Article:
Absolutely. Yeah, absolutely. So back to the two extremes that men fall into. Is you know, we’ve touched on and I know the essence piece or the essence exercise moves people to the center, regardless of where they’re at. Can you give some practical application for guys that were like me in the sense of, you know what? I feel self aware. I’ve been pursuing; personal development, personal health, inner healing. Any and all of that. And I just can’t seem to hit my stride or build momentum. So that external that feels either foreign or scary or unknown or impossible. Like what are some other than meeting with you, and committing to a process. What are a few things that you can give our audience where they can start to plug into practical ways to move them from the inner into building that momentum in the outer?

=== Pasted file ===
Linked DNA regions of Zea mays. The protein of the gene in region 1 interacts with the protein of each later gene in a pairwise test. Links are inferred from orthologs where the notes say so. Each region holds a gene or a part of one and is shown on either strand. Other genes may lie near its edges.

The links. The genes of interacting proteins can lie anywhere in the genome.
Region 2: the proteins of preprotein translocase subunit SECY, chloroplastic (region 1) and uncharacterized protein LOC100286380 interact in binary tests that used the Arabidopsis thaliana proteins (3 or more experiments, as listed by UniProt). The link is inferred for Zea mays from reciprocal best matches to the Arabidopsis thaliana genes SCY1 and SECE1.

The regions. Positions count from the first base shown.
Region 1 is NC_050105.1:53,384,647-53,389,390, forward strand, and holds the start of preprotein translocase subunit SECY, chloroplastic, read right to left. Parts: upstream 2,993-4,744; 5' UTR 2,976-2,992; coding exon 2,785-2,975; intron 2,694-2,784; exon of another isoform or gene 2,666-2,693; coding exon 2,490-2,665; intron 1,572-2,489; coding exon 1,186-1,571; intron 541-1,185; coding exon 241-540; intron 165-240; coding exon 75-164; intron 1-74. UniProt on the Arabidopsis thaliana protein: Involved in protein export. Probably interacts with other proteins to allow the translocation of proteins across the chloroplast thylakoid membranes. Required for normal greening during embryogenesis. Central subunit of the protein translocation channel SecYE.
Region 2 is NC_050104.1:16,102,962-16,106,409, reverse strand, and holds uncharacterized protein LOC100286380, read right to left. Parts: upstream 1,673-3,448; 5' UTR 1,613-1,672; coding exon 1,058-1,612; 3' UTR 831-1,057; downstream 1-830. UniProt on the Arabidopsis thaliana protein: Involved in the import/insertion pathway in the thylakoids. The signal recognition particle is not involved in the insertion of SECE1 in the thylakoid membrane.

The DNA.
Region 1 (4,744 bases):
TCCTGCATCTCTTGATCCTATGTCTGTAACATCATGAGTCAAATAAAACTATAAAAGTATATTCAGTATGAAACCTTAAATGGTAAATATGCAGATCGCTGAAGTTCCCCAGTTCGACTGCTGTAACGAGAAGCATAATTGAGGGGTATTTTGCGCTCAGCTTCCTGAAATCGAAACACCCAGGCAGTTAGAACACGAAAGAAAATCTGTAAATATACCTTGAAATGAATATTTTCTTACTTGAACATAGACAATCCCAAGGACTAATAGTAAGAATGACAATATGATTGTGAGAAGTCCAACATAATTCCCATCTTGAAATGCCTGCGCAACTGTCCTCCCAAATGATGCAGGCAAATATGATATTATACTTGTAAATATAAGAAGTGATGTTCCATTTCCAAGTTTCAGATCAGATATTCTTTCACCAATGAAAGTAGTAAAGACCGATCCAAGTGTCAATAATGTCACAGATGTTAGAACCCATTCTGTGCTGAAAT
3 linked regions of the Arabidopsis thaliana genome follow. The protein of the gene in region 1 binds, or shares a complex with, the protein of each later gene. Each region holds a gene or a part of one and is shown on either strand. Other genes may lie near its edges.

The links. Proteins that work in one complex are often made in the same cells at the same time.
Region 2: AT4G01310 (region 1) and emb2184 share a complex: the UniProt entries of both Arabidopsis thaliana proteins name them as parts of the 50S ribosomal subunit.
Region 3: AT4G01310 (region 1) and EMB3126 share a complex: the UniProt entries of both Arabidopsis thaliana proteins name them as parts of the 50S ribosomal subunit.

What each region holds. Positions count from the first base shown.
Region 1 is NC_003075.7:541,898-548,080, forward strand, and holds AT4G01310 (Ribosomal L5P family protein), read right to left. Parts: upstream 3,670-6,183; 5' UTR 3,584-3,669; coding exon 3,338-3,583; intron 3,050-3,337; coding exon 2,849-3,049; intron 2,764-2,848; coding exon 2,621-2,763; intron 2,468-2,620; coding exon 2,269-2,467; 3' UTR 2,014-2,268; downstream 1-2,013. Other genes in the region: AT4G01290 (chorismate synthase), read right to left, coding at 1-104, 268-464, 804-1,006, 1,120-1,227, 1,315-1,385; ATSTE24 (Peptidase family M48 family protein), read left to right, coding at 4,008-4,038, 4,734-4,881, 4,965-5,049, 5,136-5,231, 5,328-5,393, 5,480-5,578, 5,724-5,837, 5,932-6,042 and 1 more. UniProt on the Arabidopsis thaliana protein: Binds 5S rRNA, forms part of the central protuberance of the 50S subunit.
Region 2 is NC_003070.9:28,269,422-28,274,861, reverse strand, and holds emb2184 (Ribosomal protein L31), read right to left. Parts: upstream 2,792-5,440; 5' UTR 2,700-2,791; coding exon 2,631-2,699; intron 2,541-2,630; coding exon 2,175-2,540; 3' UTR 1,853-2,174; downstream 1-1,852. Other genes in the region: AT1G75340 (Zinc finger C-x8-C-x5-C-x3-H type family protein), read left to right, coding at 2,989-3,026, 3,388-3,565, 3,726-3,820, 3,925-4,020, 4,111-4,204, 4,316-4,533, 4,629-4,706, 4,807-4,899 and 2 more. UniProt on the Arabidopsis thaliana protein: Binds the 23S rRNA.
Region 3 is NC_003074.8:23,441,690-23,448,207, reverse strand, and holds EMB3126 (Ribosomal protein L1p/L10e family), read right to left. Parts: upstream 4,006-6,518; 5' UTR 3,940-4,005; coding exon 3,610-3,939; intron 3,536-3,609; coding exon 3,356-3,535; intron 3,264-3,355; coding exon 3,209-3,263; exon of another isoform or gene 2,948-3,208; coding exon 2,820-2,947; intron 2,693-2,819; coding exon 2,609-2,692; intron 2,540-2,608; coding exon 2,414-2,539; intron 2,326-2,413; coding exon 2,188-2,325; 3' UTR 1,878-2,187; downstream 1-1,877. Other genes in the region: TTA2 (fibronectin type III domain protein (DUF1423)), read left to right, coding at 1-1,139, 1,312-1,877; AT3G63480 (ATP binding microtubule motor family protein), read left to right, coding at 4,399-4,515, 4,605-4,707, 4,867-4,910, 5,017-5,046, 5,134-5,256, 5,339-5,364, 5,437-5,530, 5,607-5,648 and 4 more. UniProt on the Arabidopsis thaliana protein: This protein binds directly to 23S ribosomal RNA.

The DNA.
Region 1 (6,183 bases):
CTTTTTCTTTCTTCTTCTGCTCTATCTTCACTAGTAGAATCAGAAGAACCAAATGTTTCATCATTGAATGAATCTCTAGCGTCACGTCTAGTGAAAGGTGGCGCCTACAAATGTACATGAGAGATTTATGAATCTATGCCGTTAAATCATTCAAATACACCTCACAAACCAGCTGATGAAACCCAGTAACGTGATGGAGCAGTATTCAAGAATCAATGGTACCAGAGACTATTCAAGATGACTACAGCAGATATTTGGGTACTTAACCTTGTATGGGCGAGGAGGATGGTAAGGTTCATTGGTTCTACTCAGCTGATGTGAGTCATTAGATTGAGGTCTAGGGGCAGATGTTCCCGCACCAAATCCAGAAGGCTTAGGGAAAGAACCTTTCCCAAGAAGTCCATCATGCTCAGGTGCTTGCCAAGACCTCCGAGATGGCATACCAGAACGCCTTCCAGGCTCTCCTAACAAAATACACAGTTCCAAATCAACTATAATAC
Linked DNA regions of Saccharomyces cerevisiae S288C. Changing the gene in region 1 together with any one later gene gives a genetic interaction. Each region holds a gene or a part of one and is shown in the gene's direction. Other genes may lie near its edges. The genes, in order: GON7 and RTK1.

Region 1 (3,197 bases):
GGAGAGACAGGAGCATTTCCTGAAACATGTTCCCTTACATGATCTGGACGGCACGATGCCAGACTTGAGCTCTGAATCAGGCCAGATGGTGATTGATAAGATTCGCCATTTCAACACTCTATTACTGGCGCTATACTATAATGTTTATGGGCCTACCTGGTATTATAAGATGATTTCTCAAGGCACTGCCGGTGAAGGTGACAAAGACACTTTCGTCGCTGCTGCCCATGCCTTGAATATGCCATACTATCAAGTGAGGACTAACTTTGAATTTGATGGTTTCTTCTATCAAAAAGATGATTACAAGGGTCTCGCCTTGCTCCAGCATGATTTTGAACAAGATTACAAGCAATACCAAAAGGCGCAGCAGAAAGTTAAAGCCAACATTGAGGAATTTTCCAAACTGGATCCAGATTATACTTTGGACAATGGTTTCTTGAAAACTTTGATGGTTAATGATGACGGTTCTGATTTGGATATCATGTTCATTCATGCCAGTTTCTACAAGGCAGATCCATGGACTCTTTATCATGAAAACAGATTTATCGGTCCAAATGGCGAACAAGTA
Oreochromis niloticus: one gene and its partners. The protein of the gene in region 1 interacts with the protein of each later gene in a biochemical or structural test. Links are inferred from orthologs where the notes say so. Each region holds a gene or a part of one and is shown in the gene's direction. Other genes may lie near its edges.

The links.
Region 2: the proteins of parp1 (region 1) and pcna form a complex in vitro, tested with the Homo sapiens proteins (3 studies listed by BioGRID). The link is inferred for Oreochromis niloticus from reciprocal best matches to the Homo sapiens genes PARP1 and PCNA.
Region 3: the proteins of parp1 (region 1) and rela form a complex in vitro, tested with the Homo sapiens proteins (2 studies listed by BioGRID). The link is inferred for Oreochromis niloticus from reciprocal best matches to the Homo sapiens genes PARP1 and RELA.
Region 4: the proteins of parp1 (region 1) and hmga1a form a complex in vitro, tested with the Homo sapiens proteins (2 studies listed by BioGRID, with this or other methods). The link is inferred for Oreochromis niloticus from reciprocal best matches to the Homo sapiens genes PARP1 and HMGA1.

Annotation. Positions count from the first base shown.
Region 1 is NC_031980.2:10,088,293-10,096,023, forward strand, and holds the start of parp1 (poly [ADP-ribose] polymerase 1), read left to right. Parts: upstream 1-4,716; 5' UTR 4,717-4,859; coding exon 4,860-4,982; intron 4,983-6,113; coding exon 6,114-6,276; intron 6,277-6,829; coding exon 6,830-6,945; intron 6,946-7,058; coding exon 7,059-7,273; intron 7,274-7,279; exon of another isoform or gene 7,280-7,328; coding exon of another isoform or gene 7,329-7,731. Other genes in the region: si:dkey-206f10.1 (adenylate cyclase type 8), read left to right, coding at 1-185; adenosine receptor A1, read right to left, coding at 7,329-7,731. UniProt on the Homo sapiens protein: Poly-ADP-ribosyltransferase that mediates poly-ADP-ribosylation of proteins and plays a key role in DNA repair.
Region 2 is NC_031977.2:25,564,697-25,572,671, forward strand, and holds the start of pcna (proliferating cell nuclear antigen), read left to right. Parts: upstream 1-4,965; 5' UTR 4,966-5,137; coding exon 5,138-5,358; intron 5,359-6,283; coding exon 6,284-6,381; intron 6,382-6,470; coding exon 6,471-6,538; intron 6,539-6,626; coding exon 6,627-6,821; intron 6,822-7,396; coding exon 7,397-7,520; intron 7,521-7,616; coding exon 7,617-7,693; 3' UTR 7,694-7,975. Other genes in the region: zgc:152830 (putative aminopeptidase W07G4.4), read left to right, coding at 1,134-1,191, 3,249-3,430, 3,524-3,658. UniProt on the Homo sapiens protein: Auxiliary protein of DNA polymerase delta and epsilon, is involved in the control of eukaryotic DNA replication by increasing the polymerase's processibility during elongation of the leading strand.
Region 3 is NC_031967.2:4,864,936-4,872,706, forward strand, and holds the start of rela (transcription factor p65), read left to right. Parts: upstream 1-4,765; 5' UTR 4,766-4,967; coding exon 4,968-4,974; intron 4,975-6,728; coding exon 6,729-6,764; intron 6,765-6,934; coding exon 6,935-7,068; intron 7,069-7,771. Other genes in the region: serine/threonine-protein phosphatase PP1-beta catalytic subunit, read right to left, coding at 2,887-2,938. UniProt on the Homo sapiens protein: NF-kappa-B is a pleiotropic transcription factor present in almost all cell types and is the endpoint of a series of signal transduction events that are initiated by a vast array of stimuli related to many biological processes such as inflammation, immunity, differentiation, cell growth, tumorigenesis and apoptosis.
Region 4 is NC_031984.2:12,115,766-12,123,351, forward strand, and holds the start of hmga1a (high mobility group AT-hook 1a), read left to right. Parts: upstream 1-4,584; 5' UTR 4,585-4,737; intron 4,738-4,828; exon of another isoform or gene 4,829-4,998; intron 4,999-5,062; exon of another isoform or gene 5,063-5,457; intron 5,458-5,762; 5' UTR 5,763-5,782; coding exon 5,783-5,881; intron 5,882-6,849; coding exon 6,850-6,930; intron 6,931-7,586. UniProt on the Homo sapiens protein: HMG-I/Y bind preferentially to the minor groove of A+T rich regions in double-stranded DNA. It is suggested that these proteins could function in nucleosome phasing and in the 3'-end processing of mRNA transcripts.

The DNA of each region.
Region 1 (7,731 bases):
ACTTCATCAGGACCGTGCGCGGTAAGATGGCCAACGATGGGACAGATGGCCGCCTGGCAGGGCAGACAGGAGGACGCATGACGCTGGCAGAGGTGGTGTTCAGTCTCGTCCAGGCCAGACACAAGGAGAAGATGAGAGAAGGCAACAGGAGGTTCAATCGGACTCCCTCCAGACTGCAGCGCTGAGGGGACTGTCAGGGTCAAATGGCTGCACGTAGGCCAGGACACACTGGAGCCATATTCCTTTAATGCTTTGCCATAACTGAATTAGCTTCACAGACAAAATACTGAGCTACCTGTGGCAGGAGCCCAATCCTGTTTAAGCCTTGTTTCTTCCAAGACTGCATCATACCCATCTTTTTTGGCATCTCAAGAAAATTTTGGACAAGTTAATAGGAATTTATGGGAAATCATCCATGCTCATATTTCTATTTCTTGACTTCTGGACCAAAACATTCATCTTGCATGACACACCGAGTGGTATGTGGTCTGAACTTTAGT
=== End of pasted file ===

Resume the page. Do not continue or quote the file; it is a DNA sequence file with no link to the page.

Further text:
Dave Charlson  25:31